Beth also has strategy meetings with her clients and eventually brings the designer in on the process as needed. Sometimes her clients will get a new logo or rebrand, and sometimes that step isn’t necessary. Then the website is built, reviewed and tested before launch. “For the simpler sites, we’ll base the design on a template,” Beth said. “When you build in WordPress, the website can grow with their business.”
In addition to building websites, Beth also has monthly contracts where she helps clients with content management, or building add-ons the customer wasn’t ready for when the site launched. “Maybe the client is ready to start blogging, or maybe they want to add an events calendar. I can help them add what they need, and for more complicated updates, we can do it in phases.”
Beth is also a big believer in giving her clients the power to change or update their website. “For my clients, the domain is in their name, the hosting is in their name. I want people to work with me because they want to, not because I have their domain name hostage,” Beth said with conviction.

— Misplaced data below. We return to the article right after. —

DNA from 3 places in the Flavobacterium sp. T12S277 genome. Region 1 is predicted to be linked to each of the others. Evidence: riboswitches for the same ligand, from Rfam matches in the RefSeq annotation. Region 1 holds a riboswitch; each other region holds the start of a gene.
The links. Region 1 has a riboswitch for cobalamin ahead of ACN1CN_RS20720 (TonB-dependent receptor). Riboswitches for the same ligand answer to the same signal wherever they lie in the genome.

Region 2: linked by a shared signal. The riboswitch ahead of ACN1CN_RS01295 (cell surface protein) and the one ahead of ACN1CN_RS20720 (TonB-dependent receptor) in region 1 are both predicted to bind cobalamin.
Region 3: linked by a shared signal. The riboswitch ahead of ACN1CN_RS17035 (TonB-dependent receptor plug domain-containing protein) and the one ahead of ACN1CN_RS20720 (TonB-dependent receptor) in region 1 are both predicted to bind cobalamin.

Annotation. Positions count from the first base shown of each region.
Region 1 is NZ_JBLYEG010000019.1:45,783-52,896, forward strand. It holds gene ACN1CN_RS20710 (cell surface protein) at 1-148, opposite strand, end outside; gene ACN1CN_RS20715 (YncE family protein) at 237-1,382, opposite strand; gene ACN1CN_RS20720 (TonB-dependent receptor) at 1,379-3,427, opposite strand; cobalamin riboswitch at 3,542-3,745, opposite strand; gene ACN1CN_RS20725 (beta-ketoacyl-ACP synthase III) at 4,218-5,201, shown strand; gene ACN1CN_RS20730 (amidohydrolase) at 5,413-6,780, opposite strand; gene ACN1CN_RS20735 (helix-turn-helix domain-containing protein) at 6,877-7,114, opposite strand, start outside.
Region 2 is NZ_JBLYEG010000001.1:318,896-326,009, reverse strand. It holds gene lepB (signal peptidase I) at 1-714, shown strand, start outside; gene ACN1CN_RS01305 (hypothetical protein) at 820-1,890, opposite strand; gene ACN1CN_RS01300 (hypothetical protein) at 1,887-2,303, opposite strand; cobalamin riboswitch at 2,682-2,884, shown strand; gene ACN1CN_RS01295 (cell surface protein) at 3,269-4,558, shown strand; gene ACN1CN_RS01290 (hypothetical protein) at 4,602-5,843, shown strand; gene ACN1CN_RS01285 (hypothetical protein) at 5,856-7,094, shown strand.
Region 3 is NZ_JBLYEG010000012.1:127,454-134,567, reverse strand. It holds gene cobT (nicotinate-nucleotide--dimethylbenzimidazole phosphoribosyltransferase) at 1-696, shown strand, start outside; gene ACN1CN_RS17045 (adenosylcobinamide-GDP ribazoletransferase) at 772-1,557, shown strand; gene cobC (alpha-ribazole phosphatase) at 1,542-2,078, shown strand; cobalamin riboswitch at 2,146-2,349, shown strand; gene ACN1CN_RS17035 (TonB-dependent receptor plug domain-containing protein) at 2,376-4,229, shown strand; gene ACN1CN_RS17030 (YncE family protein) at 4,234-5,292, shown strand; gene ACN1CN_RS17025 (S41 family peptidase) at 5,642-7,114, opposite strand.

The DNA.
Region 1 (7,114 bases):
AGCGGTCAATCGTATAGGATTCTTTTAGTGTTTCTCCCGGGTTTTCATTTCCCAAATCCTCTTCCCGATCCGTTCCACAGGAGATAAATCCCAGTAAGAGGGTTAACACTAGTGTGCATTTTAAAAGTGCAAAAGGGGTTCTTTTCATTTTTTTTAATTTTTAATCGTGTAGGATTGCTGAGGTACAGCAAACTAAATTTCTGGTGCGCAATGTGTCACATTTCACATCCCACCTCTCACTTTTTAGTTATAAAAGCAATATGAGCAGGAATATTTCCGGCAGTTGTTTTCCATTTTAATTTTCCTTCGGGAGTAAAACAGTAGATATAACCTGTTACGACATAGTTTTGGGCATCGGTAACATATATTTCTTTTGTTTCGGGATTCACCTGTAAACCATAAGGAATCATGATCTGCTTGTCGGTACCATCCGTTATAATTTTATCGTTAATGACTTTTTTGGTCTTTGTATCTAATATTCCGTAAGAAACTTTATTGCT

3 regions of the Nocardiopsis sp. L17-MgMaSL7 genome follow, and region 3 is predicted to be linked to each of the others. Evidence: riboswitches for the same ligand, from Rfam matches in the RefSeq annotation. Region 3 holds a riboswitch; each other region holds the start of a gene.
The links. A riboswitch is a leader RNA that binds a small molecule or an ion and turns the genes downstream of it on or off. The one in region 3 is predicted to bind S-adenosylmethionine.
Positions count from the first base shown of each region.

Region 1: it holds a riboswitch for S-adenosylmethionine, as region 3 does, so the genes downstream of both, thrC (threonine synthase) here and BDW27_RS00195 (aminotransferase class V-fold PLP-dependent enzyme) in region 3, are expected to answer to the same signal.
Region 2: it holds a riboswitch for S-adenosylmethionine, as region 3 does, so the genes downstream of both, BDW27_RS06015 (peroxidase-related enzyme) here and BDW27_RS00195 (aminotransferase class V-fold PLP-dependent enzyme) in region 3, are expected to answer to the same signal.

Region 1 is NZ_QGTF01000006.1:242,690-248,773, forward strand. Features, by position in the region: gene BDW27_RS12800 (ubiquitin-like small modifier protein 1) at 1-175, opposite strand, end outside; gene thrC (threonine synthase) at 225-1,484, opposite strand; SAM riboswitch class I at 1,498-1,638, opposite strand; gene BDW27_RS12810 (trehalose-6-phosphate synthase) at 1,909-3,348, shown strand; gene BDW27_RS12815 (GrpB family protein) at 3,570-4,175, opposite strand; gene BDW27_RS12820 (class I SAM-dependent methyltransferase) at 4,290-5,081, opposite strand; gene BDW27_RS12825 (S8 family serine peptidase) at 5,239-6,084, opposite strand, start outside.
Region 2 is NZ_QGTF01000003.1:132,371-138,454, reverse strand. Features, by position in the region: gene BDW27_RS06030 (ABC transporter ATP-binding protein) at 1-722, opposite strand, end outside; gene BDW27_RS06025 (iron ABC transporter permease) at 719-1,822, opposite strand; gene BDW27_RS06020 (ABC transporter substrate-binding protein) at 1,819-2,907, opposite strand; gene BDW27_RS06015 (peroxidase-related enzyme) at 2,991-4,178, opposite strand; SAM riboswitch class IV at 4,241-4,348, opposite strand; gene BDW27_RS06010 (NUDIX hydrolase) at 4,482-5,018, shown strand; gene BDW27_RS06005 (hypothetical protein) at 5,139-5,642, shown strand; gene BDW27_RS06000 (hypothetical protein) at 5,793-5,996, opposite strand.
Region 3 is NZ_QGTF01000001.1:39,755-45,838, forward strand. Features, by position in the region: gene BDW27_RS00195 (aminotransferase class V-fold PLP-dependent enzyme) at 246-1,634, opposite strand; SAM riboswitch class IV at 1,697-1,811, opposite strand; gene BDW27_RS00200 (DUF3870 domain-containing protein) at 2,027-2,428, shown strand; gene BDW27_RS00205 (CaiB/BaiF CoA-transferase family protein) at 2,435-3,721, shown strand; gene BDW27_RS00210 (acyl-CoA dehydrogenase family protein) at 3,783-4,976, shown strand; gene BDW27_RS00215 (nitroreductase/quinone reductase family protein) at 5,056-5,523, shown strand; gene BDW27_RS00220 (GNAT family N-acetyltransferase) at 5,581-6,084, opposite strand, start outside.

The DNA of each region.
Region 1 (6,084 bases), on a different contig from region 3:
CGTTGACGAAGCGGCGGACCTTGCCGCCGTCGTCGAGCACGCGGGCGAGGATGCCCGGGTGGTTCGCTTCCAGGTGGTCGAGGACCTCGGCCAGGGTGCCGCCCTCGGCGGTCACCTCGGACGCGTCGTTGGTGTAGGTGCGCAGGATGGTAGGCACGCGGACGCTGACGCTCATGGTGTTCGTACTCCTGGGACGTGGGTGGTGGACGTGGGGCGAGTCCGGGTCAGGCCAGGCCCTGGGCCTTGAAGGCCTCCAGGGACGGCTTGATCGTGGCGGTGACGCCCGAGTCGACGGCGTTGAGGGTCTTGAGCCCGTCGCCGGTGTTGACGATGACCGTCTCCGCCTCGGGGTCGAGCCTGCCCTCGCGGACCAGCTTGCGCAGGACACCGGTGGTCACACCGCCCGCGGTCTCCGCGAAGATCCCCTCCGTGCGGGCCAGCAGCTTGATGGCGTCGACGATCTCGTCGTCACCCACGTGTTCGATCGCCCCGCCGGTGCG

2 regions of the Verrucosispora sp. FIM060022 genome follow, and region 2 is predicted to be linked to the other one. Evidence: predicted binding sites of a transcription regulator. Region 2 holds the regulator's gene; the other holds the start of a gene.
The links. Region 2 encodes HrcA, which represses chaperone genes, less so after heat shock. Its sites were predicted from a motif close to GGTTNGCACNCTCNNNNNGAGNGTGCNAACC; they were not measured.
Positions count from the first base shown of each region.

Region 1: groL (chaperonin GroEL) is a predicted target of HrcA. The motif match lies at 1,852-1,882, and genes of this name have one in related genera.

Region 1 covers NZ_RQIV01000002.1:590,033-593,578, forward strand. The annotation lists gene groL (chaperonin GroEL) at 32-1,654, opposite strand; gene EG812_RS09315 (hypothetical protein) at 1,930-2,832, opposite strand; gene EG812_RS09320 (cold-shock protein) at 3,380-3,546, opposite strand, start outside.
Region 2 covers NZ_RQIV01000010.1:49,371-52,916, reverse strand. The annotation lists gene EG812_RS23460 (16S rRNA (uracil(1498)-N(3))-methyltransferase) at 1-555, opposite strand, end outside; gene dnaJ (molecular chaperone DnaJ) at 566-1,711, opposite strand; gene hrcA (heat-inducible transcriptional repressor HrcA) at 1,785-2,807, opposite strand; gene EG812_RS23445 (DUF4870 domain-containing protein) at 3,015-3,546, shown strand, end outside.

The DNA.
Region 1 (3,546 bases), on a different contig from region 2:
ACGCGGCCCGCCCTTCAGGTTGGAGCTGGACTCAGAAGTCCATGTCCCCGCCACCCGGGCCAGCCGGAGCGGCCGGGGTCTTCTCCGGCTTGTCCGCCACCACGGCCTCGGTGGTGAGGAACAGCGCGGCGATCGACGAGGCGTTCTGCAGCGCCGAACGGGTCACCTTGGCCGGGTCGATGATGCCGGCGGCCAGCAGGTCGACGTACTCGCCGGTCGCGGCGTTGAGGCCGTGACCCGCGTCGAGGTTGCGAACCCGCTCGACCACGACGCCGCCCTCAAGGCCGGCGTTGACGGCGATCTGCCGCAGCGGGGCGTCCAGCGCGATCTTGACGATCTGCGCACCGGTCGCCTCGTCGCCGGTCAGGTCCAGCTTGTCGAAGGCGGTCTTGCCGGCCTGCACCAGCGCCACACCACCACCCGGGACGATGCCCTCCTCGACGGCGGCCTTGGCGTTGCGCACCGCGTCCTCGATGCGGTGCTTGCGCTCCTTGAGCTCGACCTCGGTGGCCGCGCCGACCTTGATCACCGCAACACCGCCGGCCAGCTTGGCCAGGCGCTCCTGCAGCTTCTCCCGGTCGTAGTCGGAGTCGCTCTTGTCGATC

I nodded appreciatively and then recounted to Beth someone I know whose WordPress website is so unbelievably complicated, it’s difficult to update. The website feels like it was designed that way on purpose. Beth understood exactly what I was saying and explained a lot of websites used to be designed that way. “Thankfully that’s changing,” she said.
Switching gears, I asked Beth to tell me more about her family’s move to England, which caused her to grin. “So my husband and I had just sold our house and he came home one day and said, ‘Sooo…what do think about moving to England?’ We had an 18-month-old and a three-year-old. I said, ‘Everything is in storage, so why not?’ It was really that fast of a decision.”